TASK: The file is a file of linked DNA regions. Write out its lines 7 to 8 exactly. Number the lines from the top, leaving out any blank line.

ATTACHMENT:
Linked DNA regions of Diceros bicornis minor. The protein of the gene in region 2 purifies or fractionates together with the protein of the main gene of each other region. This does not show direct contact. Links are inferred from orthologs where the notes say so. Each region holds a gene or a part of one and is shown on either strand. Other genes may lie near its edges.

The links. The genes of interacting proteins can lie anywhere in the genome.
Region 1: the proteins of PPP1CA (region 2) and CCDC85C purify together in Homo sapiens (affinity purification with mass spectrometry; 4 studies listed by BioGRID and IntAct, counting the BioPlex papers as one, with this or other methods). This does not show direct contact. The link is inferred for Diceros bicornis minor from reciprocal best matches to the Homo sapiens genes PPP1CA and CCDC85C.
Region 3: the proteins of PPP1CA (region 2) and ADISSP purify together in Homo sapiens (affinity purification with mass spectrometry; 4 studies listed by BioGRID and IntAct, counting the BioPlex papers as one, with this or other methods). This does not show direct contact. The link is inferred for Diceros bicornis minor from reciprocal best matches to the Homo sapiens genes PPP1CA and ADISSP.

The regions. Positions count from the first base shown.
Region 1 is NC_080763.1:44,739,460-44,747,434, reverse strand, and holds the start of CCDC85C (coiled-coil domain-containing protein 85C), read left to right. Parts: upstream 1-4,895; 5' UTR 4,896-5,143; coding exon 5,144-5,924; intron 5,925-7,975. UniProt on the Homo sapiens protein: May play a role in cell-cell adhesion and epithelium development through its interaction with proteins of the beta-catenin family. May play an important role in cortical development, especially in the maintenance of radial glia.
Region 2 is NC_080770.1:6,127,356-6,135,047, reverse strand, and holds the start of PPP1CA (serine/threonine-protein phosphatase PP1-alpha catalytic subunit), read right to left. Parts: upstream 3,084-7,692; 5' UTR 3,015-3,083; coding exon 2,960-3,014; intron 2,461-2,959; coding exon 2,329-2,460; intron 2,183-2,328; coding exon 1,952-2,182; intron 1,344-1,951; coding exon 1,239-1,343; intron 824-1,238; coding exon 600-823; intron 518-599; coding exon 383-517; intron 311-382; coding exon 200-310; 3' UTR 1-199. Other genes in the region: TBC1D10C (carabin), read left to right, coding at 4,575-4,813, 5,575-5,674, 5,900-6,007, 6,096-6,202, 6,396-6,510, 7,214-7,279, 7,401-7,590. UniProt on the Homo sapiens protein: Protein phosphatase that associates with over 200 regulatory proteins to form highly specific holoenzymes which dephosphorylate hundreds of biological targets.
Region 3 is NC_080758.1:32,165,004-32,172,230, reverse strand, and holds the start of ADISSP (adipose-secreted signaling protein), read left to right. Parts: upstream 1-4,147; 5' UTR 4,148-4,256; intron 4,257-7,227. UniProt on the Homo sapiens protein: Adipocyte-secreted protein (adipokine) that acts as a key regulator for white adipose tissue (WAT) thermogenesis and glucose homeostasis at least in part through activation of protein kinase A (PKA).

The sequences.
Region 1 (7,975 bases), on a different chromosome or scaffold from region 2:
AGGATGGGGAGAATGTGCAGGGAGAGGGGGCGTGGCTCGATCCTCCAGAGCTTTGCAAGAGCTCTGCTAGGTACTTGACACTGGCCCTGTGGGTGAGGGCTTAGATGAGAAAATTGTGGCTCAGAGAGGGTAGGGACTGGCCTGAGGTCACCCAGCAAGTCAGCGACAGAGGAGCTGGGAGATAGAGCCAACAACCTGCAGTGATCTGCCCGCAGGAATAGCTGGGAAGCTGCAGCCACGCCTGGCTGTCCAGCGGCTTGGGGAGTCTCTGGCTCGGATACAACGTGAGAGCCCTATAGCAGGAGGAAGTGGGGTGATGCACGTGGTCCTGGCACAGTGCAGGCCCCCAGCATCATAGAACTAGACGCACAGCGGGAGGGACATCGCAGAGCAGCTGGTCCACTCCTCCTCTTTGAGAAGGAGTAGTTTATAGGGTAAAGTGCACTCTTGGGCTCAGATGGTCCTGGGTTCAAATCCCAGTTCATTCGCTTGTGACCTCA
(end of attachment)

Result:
Region 2 is NC_080770.1:6,127,356-6,135,047, reverse strand, and holds the start of PPP1CA (serine/threonine-protein phosphatase PP1-alpha catalytic subunit), read right to left. Parts: upstream 3,084-7,692; 5' UTR 3,015-3,083; coding exon 2,960-3,014; intron 2,461-2,959; coding exon 2,329-2,460; intron 2,183-2,328; coding exon 1,952-2,182; intron 1,344-1,951; coding exon 1,239-1,343; intron 824-1,238; coding exon 600-823; intron 518-599; coding exon 383-517; intron 311-382; coding exon 200-310; 3' UTR 1-199. Other genes in the region: TBC1D10C (carabin), read left to right, coding at 4,575-4,813, 5,575-5,674, 5,900-6,007, 6,096-6,202, 6,396-6,510, 7,214-7,279, 7,401-7,590. UniProt on the Homo sapiens protein: Protein phosphatase that associates with over 200 regulatory proteins to form highly specific holoenzymes which dephosphorylate hundreds of biological targets.
Region 3 is NC_080758.1:32,165,004-32,172,230, reverse strand, and holds the start of ADISSP (adipose-secreted signaling protein), read left to right. Parts: upstream 1-4,147; 5' UTR 4,148-4,256; intron 4,257-7,227. UniProt on the Homo sapiens protein: Adipocyte-secreted protein (adipokine) that acts as a key regulator for white adipose tissue (WAT) thermogenesis and glucose homeostasis at least in part through activation of protein kinase A (PKA).